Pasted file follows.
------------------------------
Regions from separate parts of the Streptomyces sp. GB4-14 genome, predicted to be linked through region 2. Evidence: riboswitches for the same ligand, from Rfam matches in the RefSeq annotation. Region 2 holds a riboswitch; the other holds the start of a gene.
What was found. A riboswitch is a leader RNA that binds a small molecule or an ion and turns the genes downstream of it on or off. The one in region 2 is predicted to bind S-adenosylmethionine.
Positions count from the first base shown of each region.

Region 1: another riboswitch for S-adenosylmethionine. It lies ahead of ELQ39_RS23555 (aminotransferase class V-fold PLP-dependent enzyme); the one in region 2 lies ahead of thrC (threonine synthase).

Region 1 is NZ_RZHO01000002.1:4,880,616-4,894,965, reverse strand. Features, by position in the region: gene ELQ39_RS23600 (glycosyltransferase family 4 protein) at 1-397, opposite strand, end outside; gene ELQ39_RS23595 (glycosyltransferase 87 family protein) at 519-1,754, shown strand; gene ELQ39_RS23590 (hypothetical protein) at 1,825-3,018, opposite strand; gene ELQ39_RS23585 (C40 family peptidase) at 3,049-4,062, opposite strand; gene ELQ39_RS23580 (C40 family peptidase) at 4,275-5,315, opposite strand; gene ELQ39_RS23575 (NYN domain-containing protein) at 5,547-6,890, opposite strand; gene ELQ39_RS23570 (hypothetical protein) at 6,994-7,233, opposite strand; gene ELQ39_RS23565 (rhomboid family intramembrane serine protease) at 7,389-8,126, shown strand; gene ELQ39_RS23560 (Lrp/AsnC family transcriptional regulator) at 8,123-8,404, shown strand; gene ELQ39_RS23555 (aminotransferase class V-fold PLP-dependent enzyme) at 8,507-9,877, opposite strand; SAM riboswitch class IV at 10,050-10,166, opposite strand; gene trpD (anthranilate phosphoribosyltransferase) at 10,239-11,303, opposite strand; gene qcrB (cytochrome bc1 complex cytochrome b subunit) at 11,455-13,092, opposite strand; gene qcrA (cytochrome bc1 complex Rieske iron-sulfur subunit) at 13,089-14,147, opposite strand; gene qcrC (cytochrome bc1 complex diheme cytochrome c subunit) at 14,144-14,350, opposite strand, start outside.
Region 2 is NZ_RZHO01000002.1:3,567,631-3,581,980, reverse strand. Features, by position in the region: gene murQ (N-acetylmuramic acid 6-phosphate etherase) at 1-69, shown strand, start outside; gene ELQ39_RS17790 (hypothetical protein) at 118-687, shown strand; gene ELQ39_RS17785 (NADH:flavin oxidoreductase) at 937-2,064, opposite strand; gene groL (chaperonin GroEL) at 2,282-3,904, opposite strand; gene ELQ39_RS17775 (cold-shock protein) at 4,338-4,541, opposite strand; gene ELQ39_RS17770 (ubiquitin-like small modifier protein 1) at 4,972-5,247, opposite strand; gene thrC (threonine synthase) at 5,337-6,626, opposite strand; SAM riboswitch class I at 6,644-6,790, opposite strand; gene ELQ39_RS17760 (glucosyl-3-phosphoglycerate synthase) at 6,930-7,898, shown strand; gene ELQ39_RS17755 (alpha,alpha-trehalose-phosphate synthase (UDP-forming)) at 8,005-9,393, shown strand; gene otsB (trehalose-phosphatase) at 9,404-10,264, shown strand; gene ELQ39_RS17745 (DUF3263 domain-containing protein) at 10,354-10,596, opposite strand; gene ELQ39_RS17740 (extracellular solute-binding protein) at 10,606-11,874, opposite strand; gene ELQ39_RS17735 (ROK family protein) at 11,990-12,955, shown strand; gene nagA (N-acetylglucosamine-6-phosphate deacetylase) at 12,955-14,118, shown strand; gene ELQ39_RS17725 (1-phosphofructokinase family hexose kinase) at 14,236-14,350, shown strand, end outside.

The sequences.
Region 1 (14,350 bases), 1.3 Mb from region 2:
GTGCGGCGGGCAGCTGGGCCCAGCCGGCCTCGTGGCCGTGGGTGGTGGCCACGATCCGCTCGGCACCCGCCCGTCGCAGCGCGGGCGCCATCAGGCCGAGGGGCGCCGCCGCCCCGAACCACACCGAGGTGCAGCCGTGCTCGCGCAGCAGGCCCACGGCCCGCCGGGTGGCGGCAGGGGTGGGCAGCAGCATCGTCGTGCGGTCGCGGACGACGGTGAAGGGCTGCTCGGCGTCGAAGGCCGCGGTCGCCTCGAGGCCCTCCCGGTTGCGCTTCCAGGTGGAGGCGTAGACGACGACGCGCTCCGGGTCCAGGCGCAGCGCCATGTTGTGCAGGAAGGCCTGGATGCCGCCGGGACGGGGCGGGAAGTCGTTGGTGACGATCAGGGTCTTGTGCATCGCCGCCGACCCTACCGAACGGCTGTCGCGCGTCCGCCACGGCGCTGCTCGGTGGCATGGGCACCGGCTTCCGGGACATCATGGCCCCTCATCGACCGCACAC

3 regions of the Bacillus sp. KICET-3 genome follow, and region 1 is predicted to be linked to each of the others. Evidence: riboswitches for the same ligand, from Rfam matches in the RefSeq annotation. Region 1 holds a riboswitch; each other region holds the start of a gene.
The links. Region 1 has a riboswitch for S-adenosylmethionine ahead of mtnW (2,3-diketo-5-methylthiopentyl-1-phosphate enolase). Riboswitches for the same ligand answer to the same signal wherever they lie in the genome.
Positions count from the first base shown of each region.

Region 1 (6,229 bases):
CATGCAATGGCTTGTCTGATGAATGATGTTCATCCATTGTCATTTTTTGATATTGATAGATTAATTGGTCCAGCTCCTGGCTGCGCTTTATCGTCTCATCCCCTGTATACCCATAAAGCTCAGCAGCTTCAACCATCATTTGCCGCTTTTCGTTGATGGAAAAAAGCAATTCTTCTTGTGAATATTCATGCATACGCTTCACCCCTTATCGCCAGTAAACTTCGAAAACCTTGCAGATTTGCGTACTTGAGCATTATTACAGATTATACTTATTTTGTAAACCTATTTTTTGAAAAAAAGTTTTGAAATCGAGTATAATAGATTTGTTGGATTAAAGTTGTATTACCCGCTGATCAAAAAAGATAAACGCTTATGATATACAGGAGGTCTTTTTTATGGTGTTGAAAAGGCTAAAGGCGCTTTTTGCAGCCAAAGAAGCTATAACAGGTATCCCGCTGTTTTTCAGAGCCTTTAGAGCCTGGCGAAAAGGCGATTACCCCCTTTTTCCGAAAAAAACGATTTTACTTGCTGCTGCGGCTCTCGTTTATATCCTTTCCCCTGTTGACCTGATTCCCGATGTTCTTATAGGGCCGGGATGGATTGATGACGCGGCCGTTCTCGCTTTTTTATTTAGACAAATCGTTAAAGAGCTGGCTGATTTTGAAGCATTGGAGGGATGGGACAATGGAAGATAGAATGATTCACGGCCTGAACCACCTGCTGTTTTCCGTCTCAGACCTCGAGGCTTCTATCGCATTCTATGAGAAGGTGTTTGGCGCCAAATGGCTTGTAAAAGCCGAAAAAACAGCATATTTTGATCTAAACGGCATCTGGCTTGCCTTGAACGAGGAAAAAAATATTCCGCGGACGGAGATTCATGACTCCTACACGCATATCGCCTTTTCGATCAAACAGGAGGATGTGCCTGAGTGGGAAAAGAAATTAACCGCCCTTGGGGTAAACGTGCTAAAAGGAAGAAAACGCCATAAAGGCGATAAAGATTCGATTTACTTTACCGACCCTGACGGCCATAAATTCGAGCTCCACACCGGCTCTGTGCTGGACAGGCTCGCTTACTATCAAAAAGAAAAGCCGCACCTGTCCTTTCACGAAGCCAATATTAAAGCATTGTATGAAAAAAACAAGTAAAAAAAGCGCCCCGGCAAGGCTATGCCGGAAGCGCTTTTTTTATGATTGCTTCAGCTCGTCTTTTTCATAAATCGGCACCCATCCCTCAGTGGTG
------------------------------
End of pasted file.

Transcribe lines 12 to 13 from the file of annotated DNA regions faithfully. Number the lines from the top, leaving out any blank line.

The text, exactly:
Positions count from the first base shown of each region.

Region 1 (6,229 bases):